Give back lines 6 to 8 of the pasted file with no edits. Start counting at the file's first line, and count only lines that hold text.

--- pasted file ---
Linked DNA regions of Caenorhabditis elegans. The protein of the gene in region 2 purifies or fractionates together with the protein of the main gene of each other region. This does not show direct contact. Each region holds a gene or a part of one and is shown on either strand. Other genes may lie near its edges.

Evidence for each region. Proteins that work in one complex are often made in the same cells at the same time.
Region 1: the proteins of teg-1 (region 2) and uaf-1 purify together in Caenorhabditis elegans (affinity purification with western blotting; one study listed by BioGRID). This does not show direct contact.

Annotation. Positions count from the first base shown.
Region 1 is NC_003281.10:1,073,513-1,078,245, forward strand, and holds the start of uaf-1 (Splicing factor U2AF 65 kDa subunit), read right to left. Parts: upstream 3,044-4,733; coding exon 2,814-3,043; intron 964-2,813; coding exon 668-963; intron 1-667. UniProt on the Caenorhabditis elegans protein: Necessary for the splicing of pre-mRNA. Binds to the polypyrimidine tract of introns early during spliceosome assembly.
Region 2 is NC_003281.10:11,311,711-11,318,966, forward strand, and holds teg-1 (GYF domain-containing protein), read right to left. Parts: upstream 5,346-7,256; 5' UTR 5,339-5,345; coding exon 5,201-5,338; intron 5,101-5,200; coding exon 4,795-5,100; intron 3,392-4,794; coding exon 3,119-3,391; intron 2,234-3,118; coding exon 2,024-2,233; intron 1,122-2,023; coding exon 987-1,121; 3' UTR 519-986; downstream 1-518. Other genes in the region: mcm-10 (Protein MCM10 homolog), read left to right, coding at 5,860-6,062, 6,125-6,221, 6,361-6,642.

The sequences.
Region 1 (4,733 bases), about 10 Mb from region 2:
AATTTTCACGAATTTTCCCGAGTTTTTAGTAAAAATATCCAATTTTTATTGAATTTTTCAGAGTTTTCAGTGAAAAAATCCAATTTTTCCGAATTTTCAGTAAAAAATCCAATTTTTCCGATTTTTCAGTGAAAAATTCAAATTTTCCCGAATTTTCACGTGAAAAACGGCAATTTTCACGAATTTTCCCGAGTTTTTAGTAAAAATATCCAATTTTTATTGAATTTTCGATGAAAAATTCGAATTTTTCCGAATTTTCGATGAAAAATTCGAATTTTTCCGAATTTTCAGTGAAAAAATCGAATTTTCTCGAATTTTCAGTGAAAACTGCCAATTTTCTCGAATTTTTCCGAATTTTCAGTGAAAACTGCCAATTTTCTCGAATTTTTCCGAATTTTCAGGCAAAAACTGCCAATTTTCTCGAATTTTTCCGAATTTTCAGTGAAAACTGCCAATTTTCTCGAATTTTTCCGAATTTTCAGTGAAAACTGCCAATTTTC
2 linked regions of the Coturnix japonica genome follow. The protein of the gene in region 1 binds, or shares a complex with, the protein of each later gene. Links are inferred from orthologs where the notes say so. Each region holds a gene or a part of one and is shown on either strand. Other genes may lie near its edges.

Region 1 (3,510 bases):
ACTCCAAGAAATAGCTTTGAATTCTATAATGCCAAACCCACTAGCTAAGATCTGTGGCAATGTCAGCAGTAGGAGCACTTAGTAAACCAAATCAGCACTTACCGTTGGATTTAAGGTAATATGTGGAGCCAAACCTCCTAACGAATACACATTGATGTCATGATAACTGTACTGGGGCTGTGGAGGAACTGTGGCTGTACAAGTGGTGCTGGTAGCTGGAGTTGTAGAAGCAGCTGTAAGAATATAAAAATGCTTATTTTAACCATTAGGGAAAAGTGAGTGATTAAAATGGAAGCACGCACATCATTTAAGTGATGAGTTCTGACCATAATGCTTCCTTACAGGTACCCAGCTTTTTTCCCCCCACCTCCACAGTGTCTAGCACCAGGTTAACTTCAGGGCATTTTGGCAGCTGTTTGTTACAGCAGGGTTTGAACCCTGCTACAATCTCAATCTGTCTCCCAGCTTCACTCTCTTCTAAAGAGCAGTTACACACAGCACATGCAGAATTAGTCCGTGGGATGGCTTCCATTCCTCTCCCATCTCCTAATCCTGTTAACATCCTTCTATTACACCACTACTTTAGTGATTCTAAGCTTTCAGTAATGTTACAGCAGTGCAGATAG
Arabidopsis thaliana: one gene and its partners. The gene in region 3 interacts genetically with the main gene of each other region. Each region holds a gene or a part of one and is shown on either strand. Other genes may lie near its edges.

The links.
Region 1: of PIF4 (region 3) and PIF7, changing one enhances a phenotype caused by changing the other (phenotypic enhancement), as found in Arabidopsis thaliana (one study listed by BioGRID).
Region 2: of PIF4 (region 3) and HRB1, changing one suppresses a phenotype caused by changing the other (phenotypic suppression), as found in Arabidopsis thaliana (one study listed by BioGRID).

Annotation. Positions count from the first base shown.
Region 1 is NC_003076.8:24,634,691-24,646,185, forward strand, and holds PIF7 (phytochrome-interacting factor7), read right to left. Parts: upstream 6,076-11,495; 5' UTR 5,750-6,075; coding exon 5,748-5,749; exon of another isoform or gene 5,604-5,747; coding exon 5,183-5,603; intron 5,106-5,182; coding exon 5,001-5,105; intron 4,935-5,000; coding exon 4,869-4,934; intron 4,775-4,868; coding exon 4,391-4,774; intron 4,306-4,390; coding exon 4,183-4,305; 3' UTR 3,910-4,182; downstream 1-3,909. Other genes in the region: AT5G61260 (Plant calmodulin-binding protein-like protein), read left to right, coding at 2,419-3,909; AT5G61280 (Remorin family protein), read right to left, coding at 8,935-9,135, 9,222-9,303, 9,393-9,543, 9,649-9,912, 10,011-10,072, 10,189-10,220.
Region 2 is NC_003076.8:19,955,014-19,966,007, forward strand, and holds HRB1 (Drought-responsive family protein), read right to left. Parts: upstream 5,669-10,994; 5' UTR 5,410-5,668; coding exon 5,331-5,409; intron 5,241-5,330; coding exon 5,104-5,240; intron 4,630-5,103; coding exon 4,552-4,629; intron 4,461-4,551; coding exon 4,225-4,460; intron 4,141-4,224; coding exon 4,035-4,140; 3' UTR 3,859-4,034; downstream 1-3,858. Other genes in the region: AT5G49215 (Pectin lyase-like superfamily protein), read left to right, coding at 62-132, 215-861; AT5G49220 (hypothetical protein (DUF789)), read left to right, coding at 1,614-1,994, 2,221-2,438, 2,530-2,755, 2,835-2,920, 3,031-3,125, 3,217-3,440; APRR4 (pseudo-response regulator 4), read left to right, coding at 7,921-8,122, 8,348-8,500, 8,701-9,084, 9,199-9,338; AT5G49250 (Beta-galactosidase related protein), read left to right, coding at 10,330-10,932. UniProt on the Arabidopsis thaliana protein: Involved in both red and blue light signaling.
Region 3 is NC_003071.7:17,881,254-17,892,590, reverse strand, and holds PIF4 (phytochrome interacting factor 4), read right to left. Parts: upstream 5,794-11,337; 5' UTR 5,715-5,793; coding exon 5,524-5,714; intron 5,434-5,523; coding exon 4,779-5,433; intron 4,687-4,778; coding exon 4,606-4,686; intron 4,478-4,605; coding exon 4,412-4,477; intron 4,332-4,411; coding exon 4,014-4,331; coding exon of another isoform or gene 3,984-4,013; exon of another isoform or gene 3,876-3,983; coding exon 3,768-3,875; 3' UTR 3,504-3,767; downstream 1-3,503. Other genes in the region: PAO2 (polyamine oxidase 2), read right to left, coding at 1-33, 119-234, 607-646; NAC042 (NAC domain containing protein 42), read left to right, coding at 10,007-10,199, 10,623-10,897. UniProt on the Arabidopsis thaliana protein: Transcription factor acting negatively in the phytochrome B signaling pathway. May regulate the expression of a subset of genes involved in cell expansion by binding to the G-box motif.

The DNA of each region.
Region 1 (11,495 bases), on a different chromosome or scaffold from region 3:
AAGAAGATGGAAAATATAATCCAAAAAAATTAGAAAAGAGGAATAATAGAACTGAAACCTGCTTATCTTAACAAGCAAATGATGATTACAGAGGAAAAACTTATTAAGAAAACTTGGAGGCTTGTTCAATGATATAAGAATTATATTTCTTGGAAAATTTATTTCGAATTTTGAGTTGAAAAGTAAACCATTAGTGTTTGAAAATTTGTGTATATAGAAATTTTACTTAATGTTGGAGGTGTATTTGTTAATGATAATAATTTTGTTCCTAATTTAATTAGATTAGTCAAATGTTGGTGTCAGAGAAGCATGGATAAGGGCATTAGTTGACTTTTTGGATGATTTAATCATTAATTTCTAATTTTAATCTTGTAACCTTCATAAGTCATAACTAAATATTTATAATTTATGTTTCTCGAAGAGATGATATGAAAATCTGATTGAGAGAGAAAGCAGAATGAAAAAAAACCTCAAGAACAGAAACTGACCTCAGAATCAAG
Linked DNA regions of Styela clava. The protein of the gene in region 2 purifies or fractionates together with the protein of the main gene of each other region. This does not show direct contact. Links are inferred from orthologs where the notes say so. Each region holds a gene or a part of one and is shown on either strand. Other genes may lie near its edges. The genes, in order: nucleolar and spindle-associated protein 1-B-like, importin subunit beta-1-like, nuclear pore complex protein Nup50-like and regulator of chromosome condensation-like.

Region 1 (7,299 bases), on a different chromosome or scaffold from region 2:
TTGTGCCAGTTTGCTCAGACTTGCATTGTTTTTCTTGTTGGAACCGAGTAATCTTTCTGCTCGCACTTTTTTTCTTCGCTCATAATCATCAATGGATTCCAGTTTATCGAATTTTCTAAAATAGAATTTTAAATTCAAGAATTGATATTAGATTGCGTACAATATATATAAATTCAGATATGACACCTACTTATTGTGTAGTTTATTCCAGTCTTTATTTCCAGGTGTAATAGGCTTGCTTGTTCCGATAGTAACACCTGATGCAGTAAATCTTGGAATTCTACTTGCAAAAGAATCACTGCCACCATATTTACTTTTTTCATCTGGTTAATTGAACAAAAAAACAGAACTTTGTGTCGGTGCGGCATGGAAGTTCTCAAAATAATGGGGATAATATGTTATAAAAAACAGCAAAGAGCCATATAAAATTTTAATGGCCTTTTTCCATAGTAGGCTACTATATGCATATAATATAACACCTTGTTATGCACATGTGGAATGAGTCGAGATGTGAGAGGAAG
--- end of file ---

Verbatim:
Region 2 is NC_003281.10:11,311,711-11,318,966, forward strand, and holds teg-1 (GYF domain-containing protein), read right to left. Parts: upstream 5,346-7,256; 5' UTR 5,339-5,345; coding exon 5,201-5,338; intron 5,101-5,200; coding exon 4,795-5,100; intron 3,392-4,794; coding exon 3,119-3,391; intron 2,234-3,118; coding exon 2,024-2,233; intron 1,122-2,023; coding exon 987-1,121; 3' UTR 519-986; downstream 1-518. Other genes in the region: mcm-10 (Protein MCM10 homolog), read left to right, coding at 5,860-6,062, 6,125-6,221, 6,361-6,642.

The sequences.
Region 1 (4,733 bases), about 10 Mb from region 2: